Step away from the upgrade button.
Apple’s Mac operating system is continuing its tour of California, this time heading offshore to Catalina Island. As with every major update, macOS Catalina has its upsides and its downsides, and comes loaded with a number of exciting new features. But is it wise to upgrade to Catalina for business use? If you’re a company that relies on macOS, you need to read this article first.
New Features of Catalina
Catalina is a pretty big change to the Mac identity, and one likely to be welcome to many users. While a number of features mean big change for everyday use — for example iTunes has been nuked and replaced with separate Music, TV, and Podcast apps to bring it in line with iOS — but we want to focus on the business side of things. So here’s what’s new for you:
Sidecar Turns Your iPad Into a Second Screen
One of the biggest new features of Catalina turns your trusty iPad into a secondary monitor. Mac owners (2015 or later) can connect with AirPlay to an iPad, choosing whether to expand their screen for a dual monitor setup, or to mirror it. For creatives, it’s the mirroring that makes Sidecar particularly alluring: you can use it like a Wacom, drawing on the screen like you would your standalone iPad. While the new gestures Apple has rolled out for iOS do work in Sidecar, you really need an Apple Pencil to get the most out of the feature. This makes sense; the macOS UI was designed for a cursor, but it is still a bit inconvenient. Sidecar is sure to be popular with business users looking for a dual screen on the go, and we’re excited to see where Apple goes with this new feature.
Track Screen Time Across All Your Devices
It’s so easy to become a workaholic these days. While Screen Time has been a boon for anyone wanting to track (and limit) their tech use, it is also ideal for employees striving to find more of a work-life balance. With screen time you can pay attention to how much time you’re spending in productivity apps — including outside of regular work hours — so that you can be the change you want to see (in yourself).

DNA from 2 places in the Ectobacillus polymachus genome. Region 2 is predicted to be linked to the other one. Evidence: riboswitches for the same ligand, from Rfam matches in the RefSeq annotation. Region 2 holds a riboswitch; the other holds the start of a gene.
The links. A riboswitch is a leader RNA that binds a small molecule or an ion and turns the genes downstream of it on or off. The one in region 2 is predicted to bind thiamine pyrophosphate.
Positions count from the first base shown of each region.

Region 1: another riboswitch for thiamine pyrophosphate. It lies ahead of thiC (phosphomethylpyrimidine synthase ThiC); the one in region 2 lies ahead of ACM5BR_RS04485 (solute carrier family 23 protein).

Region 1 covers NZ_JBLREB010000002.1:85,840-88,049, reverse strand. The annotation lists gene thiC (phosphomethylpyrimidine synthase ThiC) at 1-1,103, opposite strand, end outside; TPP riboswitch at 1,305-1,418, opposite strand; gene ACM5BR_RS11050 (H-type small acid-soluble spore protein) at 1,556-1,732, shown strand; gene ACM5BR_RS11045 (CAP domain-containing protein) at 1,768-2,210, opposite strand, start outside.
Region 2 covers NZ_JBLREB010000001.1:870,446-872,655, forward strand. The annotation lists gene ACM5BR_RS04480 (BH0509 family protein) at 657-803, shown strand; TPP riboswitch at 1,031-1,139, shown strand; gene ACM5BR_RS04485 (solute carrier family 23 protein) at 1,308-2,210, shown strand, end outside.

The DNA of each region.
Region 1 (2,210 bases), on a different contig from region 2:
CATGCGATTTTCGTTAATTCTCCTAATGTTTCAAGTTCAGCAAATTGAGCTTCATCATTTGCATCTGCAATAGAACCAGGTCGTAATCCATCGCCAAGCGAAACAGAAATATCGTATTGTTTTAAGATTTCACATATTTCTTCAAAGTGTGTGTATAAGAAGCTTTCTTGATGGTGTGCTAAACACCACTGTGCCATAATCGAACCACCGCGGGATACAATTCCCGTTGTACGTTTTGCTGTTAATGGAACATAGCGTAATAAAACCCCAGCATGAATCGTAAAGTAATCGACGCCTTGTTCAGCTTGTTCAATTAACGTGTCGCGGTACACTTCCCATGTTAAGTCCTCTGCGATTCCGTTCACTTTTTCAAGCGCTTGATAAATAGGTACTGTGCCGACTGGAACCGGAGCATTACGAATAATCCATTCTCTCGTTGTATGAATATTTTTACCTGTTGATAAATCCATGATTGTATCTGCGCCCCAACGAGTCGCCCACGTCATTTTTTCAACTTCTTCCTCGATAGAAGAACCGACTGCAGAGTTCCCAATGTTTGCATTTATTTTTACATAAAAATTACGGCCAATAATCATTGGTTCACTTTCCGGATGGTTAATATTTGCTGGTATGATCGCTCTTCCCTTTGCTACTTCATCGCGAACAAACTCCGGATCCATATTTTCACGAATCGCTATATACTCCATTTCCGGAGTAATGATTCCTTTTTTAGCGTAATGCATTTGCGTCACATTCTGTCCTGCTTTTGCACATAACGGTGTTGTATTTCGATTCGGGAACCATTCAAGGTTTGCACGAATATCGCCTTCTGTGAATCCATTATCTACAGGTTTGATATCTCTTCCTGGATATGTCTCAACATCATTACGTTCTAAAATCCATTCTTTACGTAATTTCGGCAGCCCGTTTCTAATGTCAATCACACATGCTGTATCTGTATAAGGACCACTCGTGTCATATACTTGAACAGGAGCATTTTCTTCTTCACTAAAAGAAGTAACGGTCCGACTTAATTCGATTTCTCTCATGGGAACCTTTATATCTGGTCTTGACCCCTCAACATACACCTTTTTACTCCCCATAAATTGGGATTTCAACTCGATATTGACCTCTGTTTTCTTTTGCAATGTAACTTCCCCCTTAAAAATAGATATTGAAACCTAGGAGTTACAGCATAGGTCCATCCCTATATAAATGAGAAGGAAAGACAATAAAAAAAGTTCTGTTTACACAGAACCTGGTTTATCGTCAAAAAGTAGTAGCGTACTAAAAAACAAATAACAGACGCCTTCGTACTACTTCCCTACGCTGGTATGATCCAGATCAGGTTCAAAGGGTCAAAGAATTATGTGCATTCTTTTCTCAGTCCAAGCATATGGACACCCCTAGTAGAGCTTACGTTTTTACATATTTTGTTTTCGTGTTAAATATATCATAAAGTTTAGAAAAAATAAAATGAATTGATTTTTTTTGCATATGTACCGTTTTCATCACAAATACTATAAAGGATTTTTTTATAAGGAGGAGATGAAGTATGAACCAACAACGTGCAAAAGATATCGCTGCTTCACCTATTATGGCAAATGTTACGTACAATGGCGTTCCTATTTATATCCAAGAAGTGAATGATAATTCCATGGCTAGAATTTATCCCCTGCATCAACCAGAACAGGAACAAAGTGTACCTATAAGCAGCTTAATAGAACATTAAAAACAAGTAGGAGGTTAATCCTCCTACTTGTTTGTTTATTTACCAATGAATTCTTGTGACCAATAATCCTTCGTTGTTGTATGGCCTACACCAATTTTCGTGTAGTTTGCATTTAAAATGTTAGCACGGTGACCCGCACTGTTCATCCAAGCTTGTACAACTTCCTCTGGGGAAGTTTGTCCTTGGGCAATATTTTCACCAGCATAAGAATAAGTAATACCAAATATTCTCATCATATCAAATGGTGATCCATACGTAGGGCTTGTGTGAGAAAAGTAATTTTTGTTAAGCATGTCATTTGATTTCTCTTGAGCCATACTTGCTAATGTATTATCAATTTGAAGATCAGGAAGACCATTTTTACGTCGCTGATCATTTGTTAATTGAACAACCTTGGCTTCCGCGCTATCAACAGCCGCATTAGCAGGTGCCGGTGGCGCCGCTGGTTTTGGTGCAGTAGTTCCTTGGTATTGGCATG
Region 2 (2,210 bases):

Reminders Has Been Rebuilt
For people who love staying organized, this one’s for your. Reminders has been completely rebuilt, featuring a redesigned user interface, new edit buttons, enhanced Siri intelligence, the ability to add attachments (photos, docs, etc.), tasks and grouped lists, smart lists, customize list appearance, and Messages integration.
Mute Your Mail (And Block Senders)
Have you ever found yourself in the middle of a huge project, with no time for distraction, and suddenly found your computer lit up with email notifications? Hoo boy, is it annoying. Though it’s a small feature comparatively, Apple has now given users the ability to mute those overactive email threads so that you can go back to working in peace. Also new: the ability block senders!
Will these updates affect my business?
The short answer is yes. The long answer is: yes, and it’s a massive headache in the making. One of the biggest reasons businesses (or anyone) should hold off on upgrading to Catalina is that Apple has officially removed all 32-bit application support — a move it’s been wanting to make for a decade. Instead, it will only support 64-bit applications. And pretty much no one is happy about that. The last thing you want is to upgrade your operating system, only to find out on the other side that your most vital applications don’t work, right? Well that’s exactly what is happening.
For Mac users who are reliant on legacy software or older hardware as a part of their workflow, it feels like a door has just been slammed in their faces. Businesses especially run the risk of significant compatibility issues, particularly if they’ve been using a previous software build. (Updates aren’t always a good thing, and we can think of several programs that we prefer previous builds of).
The only possible solution is to see if the program in question has a 64-bit version by checking with the manufacturer first. Unfortunately, a huge number of users are finding out there aren’t. Developing 64-bit apps is expensive, and many indie developers simply cannot afford it. But even developers who have been staying on top of updates are noting tons of issues with their software, including Adobe! For users of Photoshop, Illustrator, InDesign, Acrobat, and others, it kind of feels like the sky is falling.
If you are thinking of upgrading to Catalina for personal use, that’s one thing. Disruption of 32-bit app workflows might be frustrating, but likely will not affect your livelihood. But if you’re a business, or routinely use your Mac to do your job, upgrading to Catalina right now is a gamble we don’t recommend makin before consulting with your IT team first.
Even though Catalina is a big step up from its predecessors, and comes with a number of new and interesting features, businesses should proceed with extreme caution.
Contact JNT TEK for advice on upgrading your Apple Operating System.
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